IMS Health Holdings Has Core Position Potential And Should Be On Your Watchlist

| About: IQVIA Holdings, (IQV)
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Summary

IMS IPO has allows new money to take advantage of 60 years worth of infrastructure and brand building.

IMS provides a predictable financial picture that should improve Q/Q and Y/Y as they increase average and net billings.

IMS recent majority ownership change will provide ongoing material benefits at no cost to the company.

Who is IMS Health Holdings, Inc.?

IMS Health Holdings, Inc. (IMS) provides information, services, and technology to the healthcare industry worldwide. The company develops healthcare measurement solutions, such as IMS LifeLink program that provides data sourced from longitudinal prescriptions, medical claims, and electronic medical records; IMS NPA Market Dynamics, a national prescription audit program; IMS Xponent Prescribing Dynamics, a solution that allows clients to segment and identify physicians, refine messages, adapt and change tactics, and align sales compensation metrics; IMS PlanTrak Market Dynamics, which integrates with patient-level data providing payer and plan level visibility within key performance indicators separating new, switch, and repeat prescriptions; and Specialty Market Dynamics that integrates patient-level data from specialty pharmacy providers, retail pharmacies, and mail service suppliers to help clients in measuring, monitoring, and benchmarking specialty market performance. The company also provides consumer health insights, forecasting solutions, payer insights, pharmaceutical measurement solutions, and publications. In addition, it offers healthcare analytics and services that include specialty healthcare analytics, pharmaceutical R and D services, government solutions, business process outsourcing solutions, patient-centric solutions, pharmaceutical commercial services, and payer solutions; and consulting services. The company also serves pharmaceutical, payers, government, providers, pharmacies, consumer health, pharmaceutical distribution, and financial community sectors.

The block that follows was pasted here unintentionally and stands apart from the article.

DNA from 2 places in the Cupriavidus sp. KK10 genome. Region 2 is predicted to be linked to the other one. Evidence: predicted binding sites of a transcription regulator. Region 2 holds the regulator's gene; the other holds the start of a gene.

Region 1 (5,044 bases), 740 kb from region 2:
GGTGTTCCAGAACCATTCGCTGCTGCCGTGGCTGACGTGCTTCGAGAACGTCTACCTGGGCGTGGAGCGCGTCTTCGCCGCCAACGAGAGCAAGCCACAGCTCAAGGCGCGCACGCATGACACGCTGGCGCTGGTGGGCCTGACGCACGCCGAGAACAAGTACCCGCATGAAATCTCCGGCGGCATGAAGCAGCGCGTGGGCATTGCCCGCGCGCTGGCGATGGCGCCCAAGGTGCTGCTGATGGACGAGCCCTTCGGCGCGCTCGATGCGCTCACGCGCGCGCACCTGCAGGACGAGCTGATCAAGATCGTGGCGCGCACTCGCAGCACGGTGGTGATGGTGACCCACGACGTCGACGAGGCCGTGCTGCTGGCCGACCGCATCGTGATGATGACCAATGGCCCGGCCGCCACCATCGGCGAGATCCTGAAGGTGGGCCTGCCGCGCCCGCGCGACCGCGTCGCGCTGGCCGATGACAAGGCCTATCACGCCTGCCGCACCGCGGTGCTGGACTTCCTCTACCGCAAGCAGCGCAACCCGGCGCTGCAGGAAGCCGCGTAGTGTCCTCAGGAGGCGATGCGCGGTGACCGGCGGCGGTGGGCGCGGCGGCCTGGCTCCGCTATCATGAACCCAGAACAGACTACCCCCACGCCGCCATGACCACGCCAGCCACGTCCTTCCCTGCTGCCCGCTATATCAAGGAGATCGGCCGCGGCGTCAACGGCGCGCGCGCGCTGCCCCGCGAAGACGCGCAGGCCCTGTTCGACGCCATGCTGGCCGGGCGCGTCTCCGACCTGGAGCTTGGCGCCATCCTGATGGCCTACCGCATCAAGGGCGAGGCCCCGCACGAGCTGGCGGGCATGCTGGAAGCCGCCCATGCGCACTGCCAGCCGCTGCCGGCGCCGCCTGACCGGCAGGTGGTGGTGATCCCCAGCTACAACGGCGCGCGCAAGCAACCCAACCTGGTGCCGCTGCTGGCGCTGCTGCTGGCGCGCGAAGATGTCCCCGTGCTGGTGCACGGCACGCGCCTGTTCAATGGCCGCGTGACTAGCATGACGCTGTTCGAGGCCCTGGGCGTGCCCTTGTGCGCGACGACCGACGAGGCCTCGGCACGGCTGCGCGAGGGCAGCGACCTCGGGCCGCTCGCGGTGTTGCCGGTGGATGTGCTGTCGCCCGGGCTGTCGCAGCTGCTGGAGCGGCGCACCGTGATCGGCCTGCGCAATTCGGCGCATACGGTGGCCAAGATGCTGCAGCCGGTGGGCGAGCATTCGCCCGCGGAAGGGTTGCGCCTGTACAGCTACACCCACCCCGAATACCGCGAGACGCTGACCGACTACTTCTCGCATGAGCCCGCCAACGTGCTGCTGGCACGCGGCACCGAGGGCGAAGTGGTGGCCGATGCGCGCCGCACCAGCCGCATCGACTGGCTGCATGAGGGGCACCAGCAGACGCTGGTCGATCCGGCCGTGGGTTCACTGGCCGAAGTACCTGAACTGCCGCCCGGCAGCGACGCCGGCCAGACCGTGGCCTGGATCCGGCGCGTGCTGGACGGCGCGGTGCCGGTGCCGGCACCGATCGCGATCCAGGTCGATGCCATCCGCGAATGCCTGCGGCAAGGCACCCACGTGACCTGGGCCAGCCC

IMS recently held an IPO on 4/4/2014 and sold 65,000,000 shares. The main underwriters were JP Morgan, Goldman Sachs, and Morgan Stanley.

What do they do and how do they expect to remain competitive going forward?

In the simplest, most convenient terms, what IMS does is bring big data to big medicine. IMS is a leading global information and technology services company providing clients in the healthcare industry with comprehensive solutions to measure and improve their performance. They have one of the largest collections of healthcare information in the world, spanning sales, prescription and promotional data, medical claims, electronic medical records and social media. Their data set contains over 10 petabytes of unique data and over 500 million comprehensive, longitudinal, anonymous patient records. IMS delivers information and insights on approximately 90% of the world's pharmaceuticals, as measured by sales revenue. IMS standardizes, organizes, structures and integrates this data by applying their analytics and leveraging their global technology infrastructure to help their clients run their organizations more efficiently and make better decisions to improve their operational and financial performance. IMS has a presence in over 100 countries, including high growth emerging markets, and generated 63% of their $2.54 billion of 2013 revenue from outside the US.

IMS serves healthcare organizations on a global scale, running the full spectrum of life science companies, including pharmaceutical, biotech, consumer health and medical device manufacturers, as well as distributors, providers, payers, government agencies, policymakers, researchers and the financial community. The amounts of data provided by IMS and the suggestions and actionable plans derived from this massive amount of data is currently not available from any other single source and as it stands creates a massive physical barrier to entry to competitors in this lucrative space looking to steal market penetration from IMS. IMS has worked hard as they have grown and evolved over the last 60 years to integrate themselves as deeply as possible into the infrastructure and workflow of their clients to become as close to a joint venture as possible, increasing their value and necessity of services. The average length of their relationships with their 25 clients, as measured by 2013 revenue, is over 25 years and their retention rate for their top 1,000 clients from 2012 to 2013 was approximately 99%, per the company S-1. IMS has effectively leveraged these long standing relationships and their value prop to the end result of predictable financial results and has created a platform that allows the majority of their revenue to occur annually (70%) via subscription and service contracts.